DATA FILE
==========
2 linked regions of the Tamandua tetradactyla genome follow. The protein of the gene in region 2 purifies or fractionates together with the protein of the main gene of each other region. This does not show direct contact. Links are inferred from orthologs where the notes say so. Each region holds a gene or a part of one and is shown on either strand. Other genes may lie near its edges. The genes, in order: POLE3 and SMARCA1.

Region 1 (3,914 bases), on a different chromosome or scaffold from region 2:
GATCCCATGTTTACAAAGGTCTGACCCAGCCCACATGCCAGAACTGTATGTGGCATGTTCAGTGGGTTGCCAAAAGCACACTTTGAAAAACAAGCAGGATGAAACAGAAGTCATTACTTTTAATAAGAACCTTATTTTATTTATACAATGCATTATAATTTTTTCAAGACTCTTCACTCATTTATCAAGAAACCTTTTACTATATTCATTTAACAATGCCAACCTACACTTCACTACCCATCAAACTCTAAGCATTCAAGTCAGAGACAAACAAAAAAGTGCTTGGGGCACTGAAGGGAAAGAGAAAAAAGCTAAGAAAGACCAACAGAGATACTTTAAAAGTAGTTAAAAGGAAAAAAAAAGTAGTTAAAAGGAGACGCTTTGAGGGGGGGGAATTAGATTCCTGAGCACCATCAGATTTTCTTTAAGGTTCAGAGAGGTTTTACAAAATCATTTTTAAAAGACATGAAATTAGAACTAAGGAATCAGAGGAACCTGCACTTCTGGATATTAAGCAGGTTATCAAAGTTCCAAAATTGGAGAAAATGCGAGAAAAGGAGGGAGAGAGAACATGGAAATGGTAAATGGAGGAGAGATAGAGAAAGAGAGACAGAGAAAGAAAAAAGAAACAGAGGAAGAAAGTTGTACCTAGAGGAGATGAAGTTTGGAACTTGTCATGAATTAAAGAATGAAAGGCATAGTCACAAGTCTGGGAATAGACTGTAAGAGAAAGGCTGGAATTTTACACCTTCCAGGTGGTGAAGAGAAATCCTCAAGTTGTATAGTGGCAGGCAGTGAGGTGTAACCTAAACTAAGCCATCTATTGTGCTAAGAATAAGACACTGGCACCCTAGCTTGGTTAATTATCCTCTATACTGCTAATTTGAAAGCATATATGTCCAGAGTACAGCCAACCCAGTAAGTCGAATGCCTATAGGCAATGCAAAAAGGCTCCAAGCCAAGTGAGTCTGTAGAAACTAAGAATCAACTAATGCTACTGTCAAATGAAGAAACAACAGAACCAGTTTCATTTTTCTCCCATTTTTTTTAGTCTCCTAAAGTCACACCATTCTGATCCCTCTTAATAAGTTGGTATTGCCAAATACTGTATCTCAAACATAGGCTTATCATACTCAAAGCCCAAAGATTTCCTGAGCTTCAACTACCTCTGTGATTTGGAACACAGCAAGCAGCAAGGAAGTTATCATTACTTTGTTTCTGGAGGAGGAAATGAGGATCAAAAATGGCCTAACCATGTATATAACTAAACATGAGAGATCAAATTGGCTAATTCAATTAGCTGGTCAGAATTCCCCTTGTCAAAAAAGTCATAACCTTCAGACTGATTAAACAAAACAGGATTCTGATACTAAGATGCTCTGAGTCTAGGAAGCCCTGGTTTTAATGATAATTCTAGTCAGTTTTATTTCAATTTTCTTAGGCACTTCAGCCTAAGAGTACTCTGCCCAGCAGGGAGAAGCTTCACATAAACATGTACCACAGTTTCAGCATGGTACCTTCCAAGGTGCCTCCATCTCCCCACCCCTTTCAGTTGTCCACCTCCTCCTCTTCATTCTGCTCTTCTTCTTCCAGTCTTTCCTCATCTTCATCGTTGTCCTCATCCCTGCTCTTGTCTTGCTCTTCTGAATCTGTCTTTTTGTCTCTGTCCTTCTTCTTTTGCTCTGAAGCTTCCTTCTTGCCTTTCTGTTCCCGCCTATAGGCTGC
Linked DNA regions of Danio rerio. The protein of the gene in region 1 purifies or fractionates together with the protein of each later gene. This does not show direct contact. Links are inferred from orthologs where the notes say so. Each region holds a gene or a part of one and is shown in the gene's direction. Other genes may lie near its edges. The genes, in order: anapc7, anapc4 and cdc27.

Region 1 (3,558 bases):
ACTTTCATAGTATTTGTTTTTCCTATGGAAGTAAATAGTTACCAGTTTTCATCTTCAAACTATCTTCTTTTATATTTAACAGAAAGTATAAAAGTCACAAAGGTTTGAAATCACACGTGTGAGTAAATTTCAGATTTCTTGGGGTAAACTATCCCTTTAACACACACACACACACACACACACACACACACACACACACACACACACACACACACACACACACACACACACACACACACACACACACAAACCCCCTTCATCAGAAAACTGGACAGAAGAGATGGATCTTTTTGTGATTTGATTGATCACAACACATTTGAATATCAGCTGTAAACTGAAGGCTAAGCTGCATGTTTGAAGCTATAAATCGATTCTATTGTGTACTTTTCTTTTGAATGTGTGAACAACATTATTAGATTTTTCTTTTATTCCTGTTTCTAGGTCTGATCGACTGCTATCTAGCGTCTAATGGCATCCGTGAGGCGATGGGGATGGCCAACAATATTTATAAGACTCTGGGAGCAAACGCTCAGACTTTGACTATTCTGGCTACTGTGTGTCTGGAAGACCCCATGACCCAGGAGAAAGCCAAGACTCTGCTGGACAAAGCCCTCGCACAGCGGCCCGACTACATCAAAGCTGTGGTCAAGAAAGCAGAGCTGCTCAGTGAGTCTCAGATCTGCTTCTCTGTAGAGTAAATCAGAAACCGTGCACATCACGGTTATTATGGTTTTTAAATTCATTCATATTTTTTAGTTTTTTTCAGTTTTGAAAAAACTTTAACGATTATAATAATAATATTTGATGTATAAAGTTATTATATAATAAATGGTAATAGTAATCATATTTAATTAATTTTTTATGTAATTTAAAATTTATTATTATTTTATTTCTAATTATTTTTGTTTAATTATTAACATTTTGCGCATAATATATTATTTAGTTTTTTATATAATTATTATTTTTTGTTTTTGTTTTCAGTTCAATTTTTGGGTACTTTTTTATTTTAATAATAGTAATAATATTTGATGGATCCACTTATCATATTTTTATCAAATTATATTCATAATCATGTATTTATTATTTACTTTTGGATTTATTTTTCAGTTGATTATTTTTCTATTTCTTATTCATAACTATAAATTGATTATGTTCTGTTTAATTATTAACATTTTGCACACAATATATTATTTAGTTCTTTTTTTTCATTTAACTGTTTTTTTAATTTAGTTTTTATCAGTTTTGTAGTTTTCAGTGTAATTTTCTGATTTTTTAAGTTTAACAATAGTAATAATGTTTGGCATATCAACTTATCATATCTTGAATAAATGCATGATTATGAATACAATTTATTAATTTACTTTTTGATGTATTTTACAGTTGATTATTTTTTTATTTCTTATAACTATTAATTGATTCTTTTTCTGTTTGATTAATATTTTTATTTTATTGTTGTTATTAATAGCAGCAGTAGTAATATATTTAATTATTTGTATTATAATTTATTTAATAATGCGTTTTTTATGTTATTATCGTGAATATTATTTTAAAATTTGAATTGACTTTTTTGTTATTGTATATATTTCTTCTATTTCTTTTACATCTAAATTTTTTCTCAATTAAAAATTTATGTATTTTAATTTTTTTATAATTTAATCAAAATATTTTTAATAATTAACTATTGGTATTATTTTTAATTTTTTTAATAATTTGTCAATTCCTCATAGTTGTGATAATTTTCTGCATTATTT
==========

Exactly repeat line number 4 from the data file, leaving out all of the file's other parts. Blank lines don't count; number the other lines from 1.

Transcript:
Linked DNA regions of Danio rerio. The protein of the gene in region 1 purifies or fractionates together with the protein of each later gene. This does not show direct contact. Links are inferred from orthologs where the notes say so. Each region holds a gene or a part of one and is shown in the gene's direction. Other genes may lie near its edges. The genes, in order: anapc7, anapc4 and cdc27.